One theme that was constant as people shared their stories is how each Michener Centre resident’s needs and circumstances were quite unique and how critical consistency of care is for each of them. One lady spoke of how her brother been bumped from group home to group home until after putting a chair through a window he was finally admitted into Michener Centre for the last 17 years of his life. While in Michener Centre this man got to settle in and a caring staff learned to deal with his unique and special needs. The stability he needed only came upon getting into a facility such as Michener Centre.

The gentleman hosting the meeting told an interesting story of his brother who had been a Michener Centre resident. His brother had been admitted to hospital with a respiratory infection and while in there staff was mystified with why he would not open his mouth to eat. This was during the H1N1 outbreak so staff were outfitted with full infection control outfits. While those outfits could discomfort pretty much anybody if unfamiliar with them, they were outright terrifying to the poor fellow with a serious developmental disability. Of course he would not let these alien people feed him. The staff were not in the wrong of course, they simply did not understand that unique circumstances of the gentleman they had in their care. The story again drives home why consistency and specialized facilities and staff are so essential for people with serious PDDs.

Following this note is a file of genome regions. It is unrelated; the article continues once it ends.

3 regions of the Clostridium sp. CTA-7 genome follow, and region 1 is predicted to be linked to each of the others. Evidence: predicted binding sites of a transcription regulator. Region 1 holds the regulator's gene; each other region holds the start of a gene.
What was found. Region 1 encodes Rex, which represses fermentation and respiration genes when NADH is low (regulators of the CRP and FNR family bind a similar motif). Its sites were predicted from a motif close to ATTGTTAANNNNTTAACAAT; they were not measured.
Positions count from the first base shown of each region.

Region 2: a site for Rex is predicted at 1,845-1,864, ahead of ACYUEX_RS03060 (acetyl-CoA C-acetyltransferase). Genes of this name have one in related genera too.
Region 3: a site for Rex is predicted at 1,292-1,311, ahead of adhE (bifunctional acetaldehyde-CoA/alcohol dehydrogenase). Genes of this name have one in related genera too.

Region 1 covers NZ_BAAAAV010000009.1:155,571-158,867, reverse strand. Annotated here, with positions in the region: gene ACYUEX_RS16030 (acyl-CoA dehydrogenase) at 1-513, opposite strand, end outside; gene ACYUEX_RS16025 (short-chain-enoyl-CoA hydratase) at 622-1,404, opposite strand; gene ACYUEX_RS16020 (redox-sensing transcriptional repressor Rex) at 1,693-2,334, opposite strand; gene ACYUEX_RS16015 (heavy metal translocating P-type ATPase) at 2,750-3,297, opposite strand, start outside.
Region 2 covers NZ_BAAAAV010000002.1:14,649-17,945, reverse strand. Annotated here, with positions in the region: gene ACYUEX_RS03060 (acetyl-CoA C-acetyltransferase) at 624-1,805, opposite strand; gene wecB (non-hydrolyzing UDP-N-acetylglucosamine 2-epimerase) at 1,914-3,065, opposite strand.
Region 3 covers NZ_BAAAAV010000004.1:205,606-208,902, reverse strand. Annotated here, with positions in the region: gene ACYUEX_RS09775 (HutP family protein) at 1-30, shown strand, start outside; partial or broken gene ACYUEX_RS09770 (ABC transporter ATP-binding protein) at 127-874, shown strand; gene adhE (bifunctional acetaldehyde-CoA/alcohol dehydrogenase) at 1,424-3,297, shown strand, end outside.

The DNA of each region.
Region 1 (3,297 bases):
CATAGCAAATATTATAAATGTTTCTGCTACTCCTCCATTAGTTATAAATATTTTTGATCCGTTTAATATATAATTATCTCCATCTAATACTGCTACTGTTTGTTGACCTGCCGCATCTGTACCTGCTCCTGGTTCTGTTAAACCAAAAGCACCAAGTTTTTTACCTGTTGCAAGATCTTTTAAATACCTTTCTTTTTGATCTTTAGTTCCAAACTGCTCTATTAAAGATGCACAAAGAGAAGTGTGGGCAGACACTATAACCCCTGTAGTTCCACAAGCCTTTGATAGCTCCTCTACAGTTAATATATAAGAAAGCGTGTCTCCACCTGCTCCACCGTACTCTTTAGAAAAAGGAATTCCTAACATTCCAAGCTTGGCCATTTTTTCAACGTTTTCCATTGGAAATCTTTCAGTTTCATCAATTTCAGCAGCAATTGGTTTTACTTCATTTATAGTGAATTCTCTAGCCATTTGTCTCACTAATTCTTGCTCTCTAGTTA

After the meeting, I decided to look further into things. I tracked down and spoke with a couple people who had each worked at and around Michener Center for over 30 years each. The stories were not of a place with terrible institutional abuses and misery. The picture painted is one of a facility that was a community in itself that went to great pains to create the best conditions possible for their clients. One of the best was in hearing how one of the clients was of Asian decent so staff sought out Asian themed decorations for his room (and they sought to decorate to please all of their residents of course). This reminds one that Michener Centre is not an acute care facility, it is a home to the residents and should remain so. On the sadder side, I was told of funerals for some residents that passed away which were only attended by staff as these people had no remaining family outside of the facility. Think of what moving these people will do to them.